Sunday, November 17, 2013

From lists to trains to functors

The first useful bit of functional programming is the map method on List. It gives us a new List, which contains the results of the mapped function applied to each item in the list. We might think of it like this, mapping f over a List of a single item of type A:
That's the equivalent of, in Java:

  public static <A, B> List<B> map(List<A> oldList
                                   Function<A,B> f) {
    List<B> newList = new LinkedList<B>();
    for(A item: oldList) {
    return newList;

Except... that's a naive picture of what map does. That's one possible implementation which works for Lists. There are others. Consider a lazy list. The lazy list does not evaluate a mapped function until its result is requested. So what we get is more like this:

From the outside, the two Lists of type B are identical. When you get the values out of the list, they're the same.

The transformation is encapsulated inside the lazy list. It's guaranteed to be used before we can see the value from inside, but it doesn't have to be used immediately.
It's kind of like, the List holds its value in a train car, and the train car always has a hook to which another train car can attach.
Map hooks the function up like another train car.

When you pull the value out of the train, it passes through all the cars.
The key is: no matter how many cars you hook up, you still have exactly one train. And there's always a hook at the end that can attach more cars.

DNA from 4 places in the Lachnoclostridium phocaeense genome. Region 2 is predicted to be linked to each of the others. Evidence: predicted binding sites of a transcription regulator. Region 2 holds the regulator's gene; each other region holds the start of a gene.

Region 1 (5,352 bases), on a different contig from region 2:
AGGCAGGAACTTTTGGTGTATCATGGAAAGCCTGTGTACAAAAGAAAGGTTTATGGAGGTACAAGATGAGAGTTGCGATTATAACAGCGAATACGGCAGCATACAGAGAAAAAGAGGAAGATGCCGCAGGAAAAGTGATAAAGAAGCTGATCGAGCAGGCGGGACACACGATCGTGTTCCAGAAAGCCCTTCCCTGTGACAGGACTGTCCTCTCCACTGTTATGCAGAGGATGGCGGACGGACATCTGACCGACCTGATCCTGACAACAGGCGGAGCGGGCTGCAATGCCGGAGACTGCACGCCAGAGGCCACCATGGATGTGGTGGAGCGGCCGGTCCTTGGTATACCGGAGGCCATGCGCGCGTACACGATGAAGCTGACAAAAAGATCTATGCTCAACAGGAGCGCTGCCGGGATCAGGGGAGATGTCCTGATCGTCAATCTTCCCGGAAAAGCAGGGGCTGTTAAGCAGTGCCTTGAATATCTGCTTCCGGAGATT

This means that a function passed to map doesn't have to be applied immediately. The list implementation can hook it up and save it for later. This kind of temporal distortion, of "you told me what to do, and I'll do it when I'm good and ready" is part of the power and mystery of functional programming. It gets more magical in places other than list. Consider Future.

Future represents a value that we might not have yet. Maybe it's being fetched by a process on another thread. It's a container like List, except that it might not have that original value yet. Future has a map method just like list, and we can hook up functions like train cars in the same way.
Perhaps your Future is waiting for something to retrieve an Order from the database, and what you really care about is the total amount of the order. You can hook up a train car for that.

Here's the Future waiting for an Order:
Map that across a function to attach a train car. (in Scala)
val extractAmount: Order => Amount = (o: Order) => o.totalAmount
val futureAmount =, extractAmount)
Now you have a Future waiting for an Amount. After the database-accessing thread finishes its work, the Future will have a value for you, and when you get it out, it passes through all the train cars (all the mapped functions).
This is that time-warping thing again. When we chose to map the Future across the amount-extracting function, that was before there was an Order to extract the amount from. We can specify what to do before we can possibly do it.